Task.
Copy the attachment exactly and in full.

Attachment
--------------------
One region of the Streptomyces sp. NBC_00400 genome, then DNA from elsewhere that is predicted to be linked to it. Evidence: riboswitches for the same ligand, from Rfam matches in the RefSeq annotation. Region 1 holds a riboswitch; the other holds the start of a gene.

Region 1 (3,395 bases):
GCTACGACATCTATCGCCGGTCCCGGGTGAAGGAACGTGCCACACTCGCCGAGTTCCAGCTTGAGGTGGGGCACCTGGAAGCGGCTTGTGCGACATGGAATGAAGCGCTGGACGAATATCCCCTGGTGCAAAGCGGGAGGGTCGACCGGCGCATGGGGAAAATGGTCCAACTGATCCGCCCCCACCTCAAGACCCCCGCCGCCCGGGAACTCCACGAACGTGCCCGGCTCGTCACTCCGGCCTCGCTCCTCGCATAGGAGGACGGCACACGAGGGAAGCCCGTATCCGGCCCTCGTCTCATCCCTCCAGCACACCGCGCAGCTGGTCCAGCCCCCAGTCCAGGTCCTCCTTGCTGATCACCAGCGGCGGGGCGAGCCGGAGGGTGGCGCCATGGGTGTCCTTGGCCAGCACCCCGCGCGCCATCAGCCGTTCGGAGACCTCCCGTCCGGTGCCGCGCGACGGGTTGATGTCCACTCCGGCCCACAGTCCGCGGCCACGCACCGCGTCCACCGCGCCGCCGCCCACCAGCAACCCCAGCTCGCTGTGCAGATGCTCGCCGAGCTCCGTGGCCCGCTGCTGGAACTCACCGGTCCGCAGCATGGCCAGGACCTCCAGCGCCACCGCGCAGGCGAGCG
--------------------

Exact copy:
One region of the Streptomyces sp. NBC_00400 genome, then DNA from elsewhere that is predicted to be linked to it. Evidence: riboswitches for the same ligand, from Rfam matches in the RefSeq annotation. Region 1 holds a riboswitch; the other holds the start of a gene.

Region 1 (3,395 bases):
GCTACGACATCTATCGCCGGTCCCGGGTGAAGGAACGTGCCACACTCGCCGAGTTCCAGCTTGAGGTGGGGCACCTGGAAGCGGCTTGTGCGACATGGAATGAAGCGCTGGACGAATATCCCCTGGTGCAAAGCGGGAGGGTCGACCGGCGCATGGGGAAAATGGTCCAACTGATCCGCCCCCACCTCAAGACCCCCGCCGCCCGGGAACTCCACGAACGTGCCCGGCTCGTCACTCCGGCCTCGCTCCTCGCATAGGAGGACGGCACACGAGGGAAGCCCGTATCCGGCCCTCGTCTCATCCCTCCAGCACACCGCGCAGCTGGTCCAGCCCCCAGTCCAGGTCCTCCTTGCTGATCACCAGCGGCGGGGCGAGCCGGAGGGTGGCGCCATGGGTGTCCTTGGCCAGCACCCCGCGCGCCATCAGCCGTTCGGAGACCTCCCGTCCGGTGCCGCGCGACGGGTTGATGTCCACTCCGGCCCACAGTCCGCGGCCACGCACCGCGTCCACCGCGCCGCCGCCCACCAGCAACCCCAGCTCGCTGTGCAGATGCTCGCCGAGCTCCGTGGCCCGCTGCTGGAACTCACCGGTCCGCAGCATGGCCAGGACCTCCAGCGCCACCGCGCAGGCGAGCG